Relax your mind and calm your body with these stress-soothing yoga practices from instructor Eve Boggenpoel

If you’re one of the 42 per cent of Brits who reported high levels of anxiety at the start of the third lockdown, you’ll be pleased to hear getting on your mat is a great way of bringing more calm into your life. One of the ways yoga can help is by teaching you to stay in the present, but it also has a significant physiological impact on stress levels. Research shows yoga decreases the stress hormone cortisol, lowers high blood pressure, increases relaxing alpha waves in the brain and boosts a calming neurotransmitter called gamma- aminobutyric acid (GABA). While studies show you’ll see the soothing benefits of yoga in just one session, the more you practise, the greater the effects will be, especially when it comes to lowering your baseline state of nervous arousal – meaning you’ll be less likely to react negatively to any external or internal stressors.

If you’re not sure which yoga style to focus on to reduce your anxiety, standing Iyengar postures will physically strengthen your legs and allow you to develop a stronger energetic connection to the earth, in turn increasing your sense of stability and security. To build emotional resilience and balance mind and body, try heart-opening anusara, and to help ease burnout, restorative yoga will nourish your nervous system and give you some much-needed rest. If you enjoy a flowing yoga style, a slow and gentle vinyasa session is great when you need some movement but don’t want to become too exhausted.

Work the room

To maximise the calming effects of yoga, set the scene before you begin your home practice. Consider using a soothing room spray such as Liquid Yoga or an essential oil burner with lavender or neroli. If you enjoy yin and restorative yoga, then consider investing in Holistic Silk’s Yoga Mat Rug, a soft fleece-covered mat filled with dried lavender buds. Next, put on your favourite soothing piece of music or nature sound track, spend a few moments with your eyes closed in easy or child’s pose and mindfully check in with how you feel. Are you burnt out and in need of a gentle, nurturing session? Do you feel wired and want to burn off stress? Is anxiety making you lethargic? Checking in is a very useful habit to develop pre-practice, as it lets you create a session that meets your needs.

Pick a posture

In general, forward bends will release tension in the spine, calm your mind and increase feelings of security as you’re protecting the vulnerable front area of the body. Explore the effects of poses such as child’s (arms at your sides for complete rest, extended to feel more alert), sleeping swan, seated forward fold (try crossed legs, straight legs together or wide apart, soles of your feet together, or one leg straight with the opposite heal to the groin) and see which feel right for you. Using a bolster or two for support will increase the restorative effects, and if you can rest in the postures for up to 20 minutes you’ll benefit even more. Between the forward folding postures, tune in to how you are feeling and if you need to release your body with a twist or gentle backbend, go ahead and do so.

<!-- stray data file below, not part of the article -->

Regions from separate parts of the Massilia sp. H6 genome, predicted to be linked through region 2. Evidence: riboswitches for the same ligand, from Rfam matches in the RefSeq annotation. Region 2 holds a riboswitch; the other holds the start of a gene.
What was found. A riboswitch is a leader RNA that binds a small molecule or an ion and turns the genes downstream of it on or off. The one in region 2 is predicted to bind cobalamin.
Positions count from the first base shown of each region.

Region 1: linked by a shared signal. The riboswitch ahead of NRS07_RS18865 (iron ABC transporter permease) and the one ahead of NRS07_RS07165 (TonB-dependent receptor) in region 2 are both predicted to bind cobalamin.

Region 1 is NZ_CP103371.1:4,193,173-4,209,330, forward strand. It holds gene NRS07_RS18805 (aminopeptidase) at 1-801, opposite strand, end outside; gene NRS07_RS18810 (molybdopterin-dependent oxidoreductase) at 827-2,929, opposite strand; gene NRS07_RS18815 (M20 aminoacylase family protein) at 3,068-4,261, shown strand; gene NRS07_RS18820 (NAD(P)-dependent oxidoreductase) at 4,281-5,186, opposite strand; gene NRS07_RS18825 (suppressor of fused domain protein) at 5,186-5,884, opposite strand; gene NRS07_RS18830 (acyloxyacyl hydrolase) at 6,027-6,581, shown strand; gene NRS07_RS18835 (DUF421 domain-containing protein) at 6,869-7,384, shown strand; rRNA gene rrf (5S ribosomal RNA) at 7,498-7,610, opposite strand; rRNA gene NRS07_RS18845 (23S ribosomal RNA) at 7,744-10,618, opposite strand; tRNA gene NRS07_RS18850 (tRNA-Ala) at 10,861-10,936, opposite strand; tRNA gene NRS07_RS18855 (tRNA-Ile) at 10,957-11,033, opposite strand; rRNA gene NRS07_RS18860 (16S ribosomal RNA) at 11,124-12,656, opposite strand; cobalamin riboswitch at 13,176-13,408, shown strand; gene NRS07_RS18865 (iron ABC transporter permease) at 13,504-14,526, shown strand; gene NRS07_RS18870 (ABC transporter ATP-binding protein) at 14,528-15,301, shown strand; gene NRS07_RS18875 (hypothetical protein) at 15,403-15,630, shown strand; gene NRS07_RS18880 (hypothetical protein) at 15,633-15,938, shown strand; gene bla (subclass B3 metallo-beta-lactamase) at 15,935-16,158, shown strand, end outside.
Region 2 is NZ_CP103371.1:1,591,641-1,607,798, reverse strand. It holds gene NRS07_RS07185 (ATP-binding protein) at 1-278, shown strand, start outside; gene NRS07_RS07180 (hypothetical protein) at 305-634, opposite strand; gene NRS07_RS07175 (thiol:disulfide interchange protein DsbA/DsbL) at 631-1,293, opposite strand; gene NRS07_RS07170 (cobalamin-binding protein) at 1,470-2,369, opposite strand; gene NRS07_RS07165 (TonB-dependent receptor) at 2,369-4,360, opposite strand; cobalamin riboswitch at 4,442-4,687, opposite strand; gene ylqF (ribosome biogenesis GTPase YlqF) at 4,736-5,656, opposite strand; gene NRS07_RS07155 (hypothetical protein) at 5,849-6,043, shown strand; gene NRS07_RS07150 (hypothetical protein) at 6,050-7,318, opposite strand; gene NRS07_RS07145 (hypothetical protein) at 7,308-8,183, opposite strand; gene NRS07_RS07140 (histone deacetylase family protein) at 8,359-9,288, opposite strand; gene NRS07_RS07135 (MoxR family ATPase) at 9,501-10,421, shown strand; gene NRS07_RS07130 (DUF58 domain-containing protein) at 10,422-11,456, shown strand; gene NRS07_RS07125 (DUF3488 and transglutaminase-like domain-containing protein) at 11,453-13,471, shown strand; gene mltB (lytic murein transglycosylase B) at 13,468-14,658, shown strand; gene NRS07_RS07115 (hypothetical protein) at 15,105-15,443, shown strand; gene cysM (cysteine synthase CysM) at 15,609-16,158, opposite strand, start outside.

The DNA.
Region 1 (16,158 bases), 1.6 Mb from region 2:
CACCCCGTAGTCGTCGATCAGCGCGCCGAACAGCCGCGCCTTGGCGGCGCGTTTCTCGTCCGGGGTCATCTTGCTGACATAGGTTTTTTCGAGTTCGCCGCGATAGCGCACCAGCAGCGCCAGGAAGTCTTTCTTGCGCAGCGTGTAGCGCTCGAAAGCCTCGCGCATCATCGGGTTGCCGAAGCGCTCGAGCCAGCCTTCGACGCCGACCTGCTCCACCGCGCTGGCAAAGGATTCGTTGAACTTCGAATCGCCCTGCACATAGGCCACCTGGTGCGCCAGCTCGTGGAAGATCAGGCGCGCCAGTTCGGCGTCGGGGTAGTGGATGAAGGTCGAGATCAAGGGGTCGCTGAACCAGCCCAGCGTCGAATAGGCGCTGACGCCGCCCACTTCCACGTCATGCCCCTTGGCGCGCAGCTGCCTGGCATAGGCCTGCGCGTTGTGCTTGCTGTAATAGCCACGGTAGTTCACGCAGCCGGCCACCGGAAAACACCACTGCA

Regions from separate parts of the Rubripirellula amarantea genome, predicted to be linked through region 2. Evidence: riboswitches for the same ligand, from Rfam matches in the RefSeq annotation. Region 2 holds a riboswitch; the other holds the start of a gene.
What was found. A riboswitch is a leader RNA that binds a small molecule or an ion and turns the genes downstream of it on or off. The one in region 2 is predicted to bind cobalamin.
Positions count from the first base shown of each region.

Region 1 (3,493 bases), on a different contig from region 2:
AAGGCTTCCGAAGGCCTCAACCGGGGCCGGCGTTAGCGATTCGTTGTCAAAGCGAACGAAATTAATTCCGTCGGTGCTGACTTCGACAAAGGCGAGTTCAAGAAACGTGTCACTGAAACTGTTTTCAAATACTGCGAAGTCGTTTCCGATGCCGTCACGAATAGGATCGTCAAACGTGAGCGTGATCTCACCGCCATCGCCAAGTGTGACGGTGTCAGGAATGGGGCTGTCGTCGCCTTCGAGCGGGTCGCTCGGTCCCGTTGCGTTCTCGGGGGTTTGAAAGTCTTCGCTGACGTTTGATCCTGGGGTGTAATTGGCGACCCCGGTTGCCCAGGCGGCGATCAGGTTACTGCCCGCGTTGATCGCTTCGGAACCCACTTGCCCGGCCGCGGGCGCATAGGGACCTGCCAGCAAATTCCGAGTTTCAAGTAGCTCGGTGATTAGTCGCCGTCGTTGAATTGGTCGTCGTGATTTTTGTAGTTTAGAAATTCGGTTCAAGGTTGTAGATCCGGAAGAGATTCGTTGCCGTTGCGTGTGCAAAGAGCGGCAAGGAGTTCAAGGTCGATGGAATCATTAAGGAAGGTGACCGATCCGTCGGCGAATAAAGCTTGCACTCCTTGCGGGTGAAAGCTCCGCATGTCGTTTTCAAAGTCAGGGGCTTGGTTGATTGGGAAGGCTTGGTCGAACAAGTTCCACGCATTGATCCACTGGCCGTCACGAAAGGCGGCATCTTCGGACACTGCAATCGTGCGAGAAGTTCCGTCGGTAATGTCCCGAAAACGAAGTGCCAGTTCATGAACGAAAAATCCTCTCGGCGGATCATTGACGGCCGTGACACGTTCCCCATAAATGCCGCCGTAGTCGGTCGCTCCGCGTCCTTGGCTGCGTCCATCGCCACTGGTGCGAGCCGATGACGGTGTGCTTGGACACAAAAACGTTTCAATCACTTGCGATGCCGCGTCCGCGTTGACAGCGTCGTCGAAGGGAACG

Another beautiful way to support anxiety with yoga is to do some heart-opening postures. When we’re anxious, we often close off from others as well as ourselves in an attempt to manage our emotions. Heart-opening poses can help you develop more compassion for yourself and teach you how to sensitively take care of your needs and incorporate more self-care practices into your life. One of our favourites is reclining butterfly. Make it even more restorative by resting your spine over a bolster, placing block or pillows beneath your head and knees, and an eye pillow over your eyes, and rest in the pose for up to 20 minutes.

Take a breath

Regular pranayama sessions will supplement your anxiety-calming toolkit. Aim for breathing practices that lengthen the out-breath, as this calms your fight or flight response. Try the 7-4-8 breath (inhale for a count of seven, pause for four, exhale for eight) and practise ujjayi breathing too, as you need to narrow your throat in this technique, which helps you learn to control the speed of the out-breath.

Finally, always include savasana at the end of your practice. It will help you integrate your experience and enable you to transition into the rest of your day without losing the benefits you’ve gained on the mat. You can remain there as long as you have time for, but try to aim for a minimum of seven minutes.

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